7. The rotary control valve of claim 5, wherein the plurality of pairs of sequence slots is positioned on an inner surface of the outer valve unit.
8. The rotary control valve of claim 1, wherein each sequence slot of the plurality of sequence slots comprises a leading edge, an intermediate segment and a trailing edge and wherein the at least some of the leading edge and the trailing edge have a smaller cross-sectional flow area than the intermediate segment.
9. The rotary control valve of claim 8, wherein the cross-sectional flow area of the intermediate segment is constant.
10. The rotary control valve of claim 1, wherein the plurality of pairs of sequence slots are circumferentially staggered relative to the longitudinal axis so that the communication paths from the fluid input to each fluid output open in a phased manner.
11. A liquid pumping system comprising,
a plurality of liquid pumps;
a plurality of hydraulic cylinders, wherein each liquid pump is connected to a different hydraulic cylinder;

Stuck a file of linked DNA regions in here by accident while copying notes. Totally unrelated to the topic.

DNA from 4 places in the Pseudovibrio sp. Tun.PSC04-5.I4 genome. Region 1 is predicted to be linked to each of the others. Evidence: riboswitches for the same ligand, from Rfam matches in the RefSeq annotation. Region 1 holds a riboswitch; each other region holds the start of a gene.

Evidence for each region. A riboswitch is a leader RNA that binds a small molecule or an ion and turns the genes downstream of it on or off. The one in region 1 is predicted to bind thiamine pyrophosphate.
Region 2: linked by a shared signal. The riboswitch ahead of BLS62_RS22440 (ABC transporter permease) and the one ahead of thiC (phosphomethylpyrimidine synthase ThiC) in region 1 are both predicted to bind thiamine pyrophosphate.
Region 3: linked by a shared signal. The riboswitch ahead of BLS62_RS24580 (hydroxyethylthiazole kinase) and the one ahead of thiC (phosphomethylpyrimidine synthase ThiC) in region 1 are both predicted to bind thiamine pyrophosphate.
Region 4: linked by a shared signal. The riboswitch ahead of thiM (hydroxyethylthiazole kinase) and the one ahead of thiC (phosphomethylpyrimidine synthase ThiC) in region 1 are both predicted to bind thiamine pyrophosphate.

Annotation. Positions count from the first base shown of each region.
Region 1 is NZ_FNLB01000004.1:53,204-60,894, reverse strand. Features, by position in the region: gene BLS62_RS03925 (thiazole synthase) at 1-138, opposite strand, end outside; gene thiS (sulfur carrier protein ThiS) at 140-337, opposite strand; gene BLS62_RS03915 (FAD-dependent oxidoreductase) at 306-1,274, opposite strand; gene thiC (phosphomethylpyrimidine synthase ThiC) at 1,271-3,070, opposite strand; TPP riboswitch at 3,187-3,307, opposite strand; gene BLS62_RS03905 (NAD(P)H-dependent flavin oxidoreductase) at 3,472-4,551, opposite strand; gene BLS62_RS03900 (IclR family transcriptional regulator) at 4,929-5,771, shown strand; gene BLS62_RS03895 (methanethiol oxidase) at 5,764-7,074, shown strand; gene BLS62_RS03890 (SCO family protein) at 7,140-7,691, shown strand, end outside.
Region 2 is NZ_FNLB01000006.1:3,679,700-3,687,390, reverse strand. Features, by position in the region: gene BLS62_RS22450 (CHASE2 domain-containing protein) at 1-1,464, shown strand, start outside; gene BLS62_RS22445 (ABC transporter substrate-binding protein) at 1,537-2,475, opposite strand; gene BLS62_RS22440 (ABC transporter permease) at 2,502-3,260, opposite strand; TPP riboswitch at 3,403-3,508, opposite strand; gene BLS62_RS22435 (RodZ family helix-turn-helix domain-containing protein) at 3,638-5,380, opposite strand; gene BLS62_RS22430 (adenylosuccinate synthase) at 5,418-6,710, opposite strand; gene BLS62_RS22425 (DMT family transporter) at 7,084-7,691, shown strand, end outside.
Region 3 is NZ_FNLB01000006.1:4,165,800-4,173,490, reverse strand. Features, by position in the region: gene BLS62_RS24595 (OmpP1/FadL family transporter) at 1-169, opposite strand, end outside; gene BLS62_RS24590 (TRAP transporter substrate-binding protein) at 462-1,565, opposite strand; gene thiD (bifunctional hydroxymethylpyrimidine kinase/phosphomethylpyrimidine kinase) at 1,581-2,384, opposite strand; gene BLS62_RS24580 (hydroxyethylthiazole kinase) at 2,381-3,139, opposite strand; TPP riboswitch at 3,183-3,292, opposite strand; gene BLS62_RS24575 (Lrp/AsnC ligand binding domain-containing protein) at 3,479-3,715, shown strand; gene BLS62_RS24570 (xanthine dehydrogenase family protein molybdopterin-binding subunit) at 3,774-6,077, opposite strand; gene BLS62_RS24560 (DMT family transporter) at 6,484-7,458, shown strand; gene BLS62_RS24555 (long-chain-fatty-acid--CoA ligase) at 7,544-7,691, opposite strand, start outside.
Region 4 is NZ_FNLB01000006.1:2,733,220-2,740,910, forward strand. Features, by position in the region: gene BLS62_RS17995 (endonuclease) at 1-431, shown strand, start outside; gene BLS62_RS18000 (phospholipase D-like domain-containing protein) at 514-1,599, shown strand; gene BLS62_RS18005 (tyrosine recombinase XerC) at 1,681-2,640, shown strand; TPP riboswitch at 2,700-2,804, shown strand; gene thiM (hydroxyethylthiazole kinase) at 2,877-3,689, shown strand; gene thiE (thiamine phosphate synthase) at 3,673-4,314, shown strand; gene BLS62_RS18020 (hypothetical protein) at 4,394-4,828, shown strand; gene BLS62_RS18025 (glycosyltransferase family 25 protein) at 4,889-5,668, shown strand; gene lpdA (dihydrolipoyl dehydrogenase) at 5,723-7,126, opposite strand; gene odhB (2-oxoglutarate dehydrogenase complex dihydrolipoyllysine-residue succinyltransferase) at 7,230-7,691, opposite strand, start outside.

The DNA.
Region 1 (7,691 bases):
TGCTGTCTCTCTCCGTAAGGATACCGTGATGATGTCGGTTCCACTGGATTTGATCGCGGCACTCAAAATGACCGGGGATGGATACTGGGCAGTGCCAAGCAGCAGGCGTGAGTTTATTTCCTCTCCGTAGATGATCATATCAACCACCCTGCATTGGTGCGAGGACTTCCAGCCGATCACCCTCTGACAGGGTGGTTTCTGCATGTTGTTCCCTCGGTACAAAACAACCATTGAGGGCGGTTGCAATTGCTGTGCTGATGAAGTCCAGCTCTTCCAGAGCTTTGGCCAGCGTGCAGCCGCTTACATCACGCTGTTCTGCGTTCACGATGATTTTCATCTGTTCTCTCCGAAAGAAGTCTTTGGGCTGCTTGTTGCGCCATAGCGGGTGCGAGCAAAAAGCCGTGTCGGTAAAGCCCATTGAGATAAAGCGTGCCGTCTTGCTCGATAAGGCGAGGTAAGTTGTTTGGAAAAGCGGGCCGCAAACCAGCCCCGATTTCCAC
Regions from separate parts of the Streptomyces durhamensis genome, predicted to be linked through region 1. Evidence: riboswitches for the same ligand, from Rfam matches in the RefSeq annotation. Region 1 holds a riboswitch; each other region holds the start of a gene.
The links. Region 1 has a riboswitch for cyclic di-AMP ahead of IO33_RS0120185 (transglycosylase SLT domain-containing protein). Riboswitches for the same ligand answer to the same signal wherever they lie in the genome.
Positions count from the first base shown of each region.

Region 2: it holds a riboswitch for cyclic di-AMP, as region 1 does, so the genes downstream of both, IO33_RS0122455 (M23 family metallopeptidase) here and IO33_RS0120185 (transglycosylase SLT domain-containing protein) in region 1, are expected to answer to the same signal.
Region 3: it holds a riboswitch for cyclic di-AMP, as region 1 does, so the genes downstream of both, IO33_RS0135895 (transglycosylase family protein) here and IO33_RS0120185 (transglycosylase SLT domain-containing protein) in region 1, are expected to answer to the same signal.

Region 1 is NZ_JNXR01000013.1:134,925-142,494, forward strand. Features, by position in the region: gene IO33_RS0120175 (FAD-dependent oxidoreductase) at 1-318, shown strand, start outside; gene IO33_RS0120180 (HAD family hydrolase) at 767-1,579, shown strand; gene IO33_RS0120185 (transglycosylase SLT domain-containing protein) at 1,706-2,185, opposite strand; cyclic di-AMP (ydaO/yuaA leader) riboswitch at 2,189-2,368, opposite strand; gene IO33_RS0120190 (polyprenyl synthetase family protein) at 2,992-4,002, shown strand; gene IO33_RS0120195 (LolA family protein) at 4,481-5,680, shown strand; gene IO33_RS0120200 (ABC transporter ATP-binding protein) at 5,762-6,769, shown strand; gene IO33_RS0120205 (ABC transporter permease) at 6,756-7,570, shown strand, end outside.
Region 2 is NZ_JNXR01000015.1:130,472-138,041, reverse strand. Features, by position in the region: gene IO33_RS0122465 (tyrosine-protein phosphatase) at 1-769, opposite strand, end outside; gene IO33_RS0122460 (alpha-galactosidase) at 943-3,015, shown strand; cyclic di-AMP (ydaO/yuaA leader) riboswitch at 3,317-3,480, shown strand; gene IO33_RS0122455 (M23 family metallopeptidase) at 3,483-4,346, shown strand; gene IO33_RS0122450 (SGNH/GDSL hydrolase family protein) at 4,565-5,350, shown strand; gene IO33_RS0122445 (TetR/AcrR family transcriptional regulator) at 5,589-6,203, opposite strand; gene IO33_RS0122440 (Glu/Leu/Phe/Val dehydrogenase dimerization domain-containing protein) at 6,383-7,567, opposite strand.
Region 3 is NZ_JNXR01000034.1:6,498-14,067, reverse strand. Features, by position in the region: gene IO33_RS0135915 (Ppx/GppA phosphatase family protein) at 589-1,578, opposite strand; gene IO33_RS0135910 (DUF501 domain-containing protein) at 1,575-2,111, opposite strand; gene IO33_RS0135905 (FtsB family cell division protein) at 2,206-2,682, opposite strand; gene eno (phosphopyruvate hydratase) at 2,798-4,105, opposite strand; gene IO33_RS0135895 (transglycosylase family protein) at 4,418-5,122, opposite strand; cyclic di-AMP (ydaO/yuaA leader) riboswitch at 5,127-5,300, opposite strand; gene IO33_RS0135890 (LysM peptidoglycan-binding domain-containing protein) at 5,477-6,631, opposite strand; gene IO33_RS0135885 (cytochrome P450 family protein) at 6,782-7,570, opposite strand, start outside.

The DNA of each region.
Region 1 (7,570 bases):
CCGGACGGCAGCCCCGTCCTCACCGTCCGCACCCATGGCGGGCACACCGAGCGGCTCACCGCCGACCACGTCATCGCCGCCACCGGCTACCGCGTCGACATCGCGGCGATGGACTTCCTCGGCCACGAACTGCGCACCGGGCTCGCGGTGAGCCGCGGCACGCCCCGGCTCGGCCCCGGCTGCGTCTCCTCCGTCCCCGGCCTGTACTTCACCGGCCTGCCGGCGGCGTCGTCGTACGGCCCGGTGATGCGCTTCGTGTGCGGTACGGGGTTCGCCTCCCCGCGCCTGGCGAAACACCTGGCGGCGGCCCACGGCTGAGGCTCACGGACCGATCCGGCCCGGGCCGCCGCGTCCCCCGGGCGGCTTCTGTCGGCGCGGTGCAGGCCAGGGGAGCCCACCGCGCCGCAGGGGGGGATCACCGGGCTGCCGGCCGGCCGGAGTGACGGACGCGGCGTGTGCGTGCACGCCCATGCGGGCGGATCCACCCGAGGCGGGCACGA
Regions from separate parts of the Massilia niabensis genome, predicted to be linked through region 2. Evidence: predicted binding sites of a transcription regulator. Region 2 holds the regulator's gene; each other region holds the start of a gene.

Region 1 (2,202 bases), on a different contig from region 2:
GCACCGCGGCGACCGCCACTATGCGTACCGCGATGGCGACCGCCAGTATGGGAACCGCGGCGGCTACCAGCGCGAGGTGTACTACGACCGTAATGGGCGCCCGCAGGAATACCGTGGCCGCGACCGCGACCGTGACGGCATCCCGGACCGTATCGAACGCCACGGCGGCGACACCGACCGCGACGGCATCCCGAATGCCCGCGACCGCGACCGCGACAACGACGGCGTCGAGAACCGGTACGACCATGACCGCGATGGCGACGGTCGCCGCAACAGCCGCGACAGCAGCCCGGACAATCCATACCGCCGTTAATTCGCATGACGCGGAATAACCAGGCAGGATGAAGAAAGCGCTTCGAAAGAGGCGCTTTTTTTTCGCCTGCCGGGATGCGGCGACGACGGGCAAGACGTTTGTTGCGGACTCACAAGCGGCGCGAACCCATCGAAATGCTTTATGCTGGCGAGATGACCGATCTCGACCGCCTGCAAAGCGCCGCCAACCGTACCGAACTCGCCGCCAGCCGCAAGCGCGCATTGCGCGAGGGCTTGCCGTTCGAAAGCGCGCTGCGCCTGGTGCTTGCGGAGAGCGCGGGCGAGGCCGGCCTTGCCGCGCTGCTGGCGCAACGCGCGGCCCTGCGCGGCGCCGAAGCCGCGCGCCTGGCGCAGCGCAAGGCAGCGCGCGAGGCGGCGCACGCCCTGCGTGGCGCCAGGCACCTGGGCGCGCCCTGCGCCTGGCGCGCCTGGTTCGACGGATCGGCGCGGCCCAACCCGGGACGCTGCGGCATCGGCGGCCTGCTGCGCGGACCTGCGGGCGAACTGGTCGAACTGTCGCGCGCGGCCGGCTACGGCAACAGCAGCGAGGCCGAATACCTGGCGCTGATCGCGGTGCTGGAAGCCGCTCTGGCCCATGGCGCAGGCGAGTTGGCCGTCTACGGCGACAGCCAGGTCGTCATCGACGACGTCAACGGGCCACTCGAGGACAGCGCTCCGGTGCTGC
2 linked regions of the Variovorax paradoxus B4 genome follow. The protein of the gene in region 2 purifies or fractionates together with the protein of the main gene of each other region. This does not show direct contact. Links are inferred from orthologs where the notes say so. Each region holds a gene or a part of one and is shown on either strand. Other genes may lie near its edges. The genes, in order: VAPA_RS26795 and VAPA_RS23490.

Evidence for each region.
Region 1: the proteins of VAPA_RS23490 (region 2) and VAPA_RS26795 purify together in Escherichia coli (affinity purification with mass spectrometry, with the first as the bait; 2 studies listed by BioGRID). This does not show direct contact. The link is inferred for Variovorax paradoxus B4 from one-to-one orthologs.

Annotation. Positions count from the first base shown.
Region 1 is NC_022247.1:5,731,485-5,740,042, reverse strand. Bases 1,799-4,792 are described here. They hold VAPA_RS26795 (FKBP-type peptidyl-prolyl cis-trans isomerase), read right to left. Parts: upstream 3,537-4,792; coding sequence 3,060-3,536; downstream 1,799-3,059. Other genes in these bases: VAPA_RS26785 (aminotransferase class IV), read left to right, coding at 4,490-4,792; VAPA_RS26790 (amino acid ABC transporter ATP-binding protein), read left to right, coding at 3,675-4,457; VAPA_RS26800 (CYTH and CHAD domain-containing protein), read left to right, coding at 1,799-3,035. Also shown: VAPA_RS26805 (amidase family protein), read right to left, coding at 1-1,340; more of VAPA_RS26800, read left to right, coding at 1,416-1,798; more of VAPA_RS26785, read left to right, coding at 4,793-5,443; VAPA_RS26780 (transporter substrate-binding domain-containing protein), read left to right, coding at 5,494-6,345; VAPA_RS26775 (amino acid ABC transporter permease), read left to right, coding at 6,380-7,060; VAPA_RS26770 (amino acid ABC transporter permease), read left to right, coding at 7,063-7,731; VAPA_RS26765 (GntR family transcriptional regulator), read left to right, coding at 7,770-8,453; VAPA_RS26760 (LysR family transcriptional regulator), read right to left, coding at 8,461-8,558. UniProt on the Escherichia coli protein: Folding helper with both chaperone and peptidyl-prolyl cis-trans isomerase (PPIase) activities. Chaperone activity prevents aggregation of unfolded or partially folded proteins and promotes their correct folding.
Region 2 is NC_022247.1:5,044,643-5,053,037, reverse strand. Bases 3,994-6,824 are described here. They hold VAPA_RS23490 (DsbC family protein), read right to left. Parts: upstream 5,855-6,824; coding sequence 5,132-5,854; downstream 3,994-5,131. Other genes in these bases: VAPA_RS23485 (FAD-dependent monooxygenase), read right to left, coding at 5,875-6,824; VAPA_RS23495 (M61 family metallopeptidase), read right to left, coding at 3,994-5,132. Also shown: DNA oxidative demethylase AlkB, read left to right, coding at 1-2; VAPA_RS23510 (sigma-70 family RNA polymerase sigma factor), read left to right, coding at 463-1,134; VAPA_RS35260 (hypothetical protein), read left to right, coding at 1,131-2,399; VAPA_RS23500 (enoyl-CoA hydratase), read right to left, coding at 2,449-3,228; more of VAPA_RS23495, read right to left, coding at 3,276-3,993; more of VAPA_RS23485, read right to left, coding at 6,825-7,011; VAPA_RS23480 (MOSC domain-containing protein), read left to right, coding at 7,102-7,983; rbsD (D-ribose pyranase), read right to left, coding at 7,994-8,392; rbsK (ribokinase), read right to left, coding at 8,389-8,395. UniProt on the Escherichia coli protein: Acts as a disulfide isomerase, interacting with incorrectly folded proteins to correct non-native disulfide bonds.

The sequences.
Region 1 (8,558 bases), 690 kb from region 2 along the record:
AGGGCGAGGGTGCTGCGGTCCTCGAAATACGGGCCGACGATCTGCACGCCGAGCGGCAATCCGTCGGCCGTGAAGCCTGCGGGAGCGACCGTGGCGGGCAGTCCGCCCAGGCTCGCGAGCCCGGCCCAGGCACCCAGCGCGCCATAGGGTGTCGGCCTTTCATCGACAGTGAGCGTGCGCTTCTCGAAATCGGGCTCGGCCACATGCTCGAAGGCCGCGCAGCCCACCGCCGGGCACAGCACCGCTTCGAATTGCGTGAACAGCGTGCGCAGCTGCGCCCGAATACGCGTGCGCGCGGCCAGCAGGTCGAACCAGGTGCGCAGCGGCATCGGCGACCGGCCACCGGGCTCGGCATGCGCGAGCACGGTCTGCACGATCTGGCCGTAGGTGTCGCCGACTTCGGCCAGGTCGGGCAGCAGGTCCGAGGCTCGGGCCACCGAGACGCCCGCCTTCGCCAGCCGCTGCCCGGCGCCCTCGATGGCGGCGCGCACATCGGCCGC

one or more rotary control valves connected to the plurality of hydraulic cylinders; and,
a hydraulic pump connected to the rotary control valve, wherein each of the one or more rotary control valves comprises:
a rotatable unit configured to rotate about a longitudinal axis;
a stationary unit;
a fluid supply input and a fluid return output, the fluid supply input connected to the hydraulic pump to supply hydraulic fluid from the hydraulic pump to the rotary control value, and the fluid return output connected to the hydraulic pump to return hydraulic fluid from the rotary valve to the hydraulic pump;
a plurality of fluid ports, each fluid port connected to one of the plurality of hydraulic cylinders; and,
a plurality of pairs of sequence slots positioned on one of the rotatable unit and the stationary unit, each sequence slot comprising a supply sequence slot and a return sequence slot extending partially around a circumference of one of the rotatable unit and the stationary unit without overlapping,
wherein,
the supply sequence slot is part of a supply fluid communication path from the fluid supply input to one of the fluid ports, and
the return sequence slot is part of a return fluid communication path from the fluid return output to the same one of the fluid ports,
wherein the rotatable unit is rotatable with respect to the stationary unit to open and close the supply fluid communication path and the return communication path of each of the plurality of pairs of sequence slots, whereby each pair of sequence slots alternatively provides a supply and return of fluid to an aligned port and thereby to the hydraulic cylinder connected to the aligned port,